Walk through the place, you’ll see: the clutch of vintage rooms accessible only by stairs, defying such modern flourishes as the elevator; the clang of copper showers generated by winning spins of coin-operated slot machines; the shiny black 1941 Lincoln Zephry parked behind velvet ropes in the lobby; the iconic hot pink neon El Cortez sign still buzzing atop the hotel’s facade, which has remained the same since its opening 79 years ago.
Yeah, some rooms have been renovated. This is not a place preserved in amber. But change hasn’t changed the El Cortez much.
“When you look at a lot of the other properties, it’s the one that figured out how to renovate and still keep that sense of history about the place,” says Lynn Zook, historian, filmmaker and author of books such as “Gambling on a Dream: The Classic Las Vegas Strip 1930-1955.”
The El Cortez continues to stand as the connective tissue between Vegas’ past and present.
“It’s one of the last properties downtown that gives a sense of continuity in the history of Las Vegas,” McBride says. “I mean, things change so fast. They get torn down. (The El Cortez) gives me a sense of rootedness, a sense of home — particularly these days, when everything is so chaotic. There’s a sense of stability and dependability at the El Cortez that I think is very important.”
“An emotional anchor”
It’s still a riot of color and foliage declaring all-out war on polite sensibilities.
The new El Cortez carpet is aesthetically in sync with the old, a bright, bold, flower-strewn burst of tropical thunder indebted to wild times in a wild island of the Caribbean.
“The carpet we put in is a very similar tone,” Wiesberg explains. “It comes from the Havana, Cuba, era of gambling. That’s where the designers got their inspiration from, where gaming, especially mob gaming, got its start and it had a heyday.
“Part of El Cortez’s rich history is the mafia,” he continues. “Of course, they were here in the 1940s. It’s been established that this was really the first hotel-casino that they were involved in.”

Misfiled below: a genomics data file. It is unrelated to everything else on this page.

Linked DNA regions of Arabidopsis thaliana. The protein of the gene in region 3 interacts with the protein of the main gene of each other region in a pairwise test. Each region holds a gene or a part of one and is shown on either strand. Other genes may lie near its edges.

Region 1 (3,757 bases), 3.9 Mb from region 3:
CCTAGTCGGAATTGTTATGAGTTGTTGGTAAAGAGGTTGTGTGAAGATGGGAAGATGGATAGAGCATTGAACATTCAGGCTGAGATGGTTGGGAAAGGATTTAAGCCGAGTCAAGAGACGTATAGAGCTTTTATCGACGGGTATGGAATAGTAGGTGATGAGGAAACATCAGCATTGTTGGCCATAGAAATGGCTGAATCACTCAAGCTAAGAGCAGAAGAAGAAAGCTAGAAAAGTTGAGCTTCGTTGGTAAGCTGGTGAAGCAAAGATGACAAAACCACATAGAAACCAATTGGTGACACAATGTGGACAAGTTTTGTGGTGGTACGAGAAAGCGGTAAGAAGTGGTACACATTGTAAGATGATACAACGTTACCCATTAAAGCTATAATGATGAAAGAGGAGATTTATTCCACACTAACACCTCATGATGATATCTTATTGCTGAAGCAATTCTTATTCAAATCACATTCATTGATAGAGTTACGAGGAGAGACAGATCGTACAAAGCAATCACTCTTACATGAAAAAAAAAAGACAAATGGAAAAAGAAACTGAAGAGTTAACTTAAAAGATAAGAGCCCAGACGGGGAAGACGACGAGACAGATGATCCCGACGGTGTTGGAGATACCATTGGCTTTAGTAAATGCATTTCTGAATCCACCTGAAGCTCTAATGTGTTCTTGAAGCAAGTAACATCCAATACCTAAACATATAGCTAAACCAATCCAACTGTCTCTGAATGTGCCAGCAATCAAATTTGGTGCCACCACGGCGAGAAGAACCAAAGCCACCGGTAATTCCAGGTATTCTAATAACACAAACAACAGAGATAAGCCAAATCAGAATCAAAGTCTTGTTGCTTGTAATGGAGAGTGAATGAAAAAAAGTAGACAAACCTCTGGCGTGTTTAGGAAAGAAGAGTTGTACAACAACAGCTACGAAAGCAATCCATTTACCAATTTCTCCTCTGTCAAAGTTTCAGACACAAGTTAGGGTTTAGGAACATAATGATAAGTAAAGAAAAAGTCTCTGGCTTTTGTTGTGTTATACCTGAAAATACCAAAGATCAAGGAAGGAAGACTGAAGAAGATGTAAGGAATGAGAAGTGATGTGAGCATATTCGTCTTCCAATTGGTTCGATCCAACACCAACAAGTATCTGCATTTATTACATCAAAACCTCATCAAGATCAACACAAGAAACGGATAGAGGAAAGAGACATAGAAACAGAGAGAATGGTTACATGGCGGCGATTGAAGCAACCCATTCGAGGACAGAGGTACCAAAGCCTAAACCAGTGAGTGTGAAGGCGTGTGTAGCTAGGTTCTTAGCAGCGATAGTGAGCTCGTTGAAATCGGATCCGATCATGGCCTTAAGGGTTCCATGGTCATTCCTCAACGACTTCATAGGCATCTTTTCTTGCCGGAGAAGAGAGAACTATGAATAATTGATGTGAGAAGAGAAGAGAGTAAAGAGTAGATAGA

Wiesberg is giving a nod to the brief period of time when gangster Bugsy Siegel owned the place beginning in 1945.
It’s been a family-owned business ever since, which fans like Vaughn feel adds to its come-as-you-are charms.
“It doesn’t feel corporate, like a lot of other casinos do,” she says. “I think that really comes through.”
Preserving the property’s past while adapting to the future has its challenges, though.
“It is a balancing act, because the cult following of the El Cortez doesn’t want us to change anything,” Wiesberg explains. “But we have to change and evolve all the time — that’s what keeps us relevant.”
McBride acknowledges being among those who holds his breath when changes are made.
“When something is going to go on at the El Cortez, the first thing that pops into my mind is, ‘Oh no, what are they going to do next?’” he says. “I don’t have that feeling with any other property in Las Vegas. But the El Cortez and the sign? It’s an emotional anchor.”
That anchor will remain embedded in the depths of downtown Las Vegas — even when certain carpets come and go.
“It’s funny,” Weisberg notes, “people call me and say, ‘That thing with the carpet is weird. It’s weird that everyone is so obsessed with this carpet. But save me a piece.’ ”
Contact Jason Bracelin at [email protected] or 702-383-0476. Follow @JasonBracelin on Twitter and @jbracelin76 on Instagram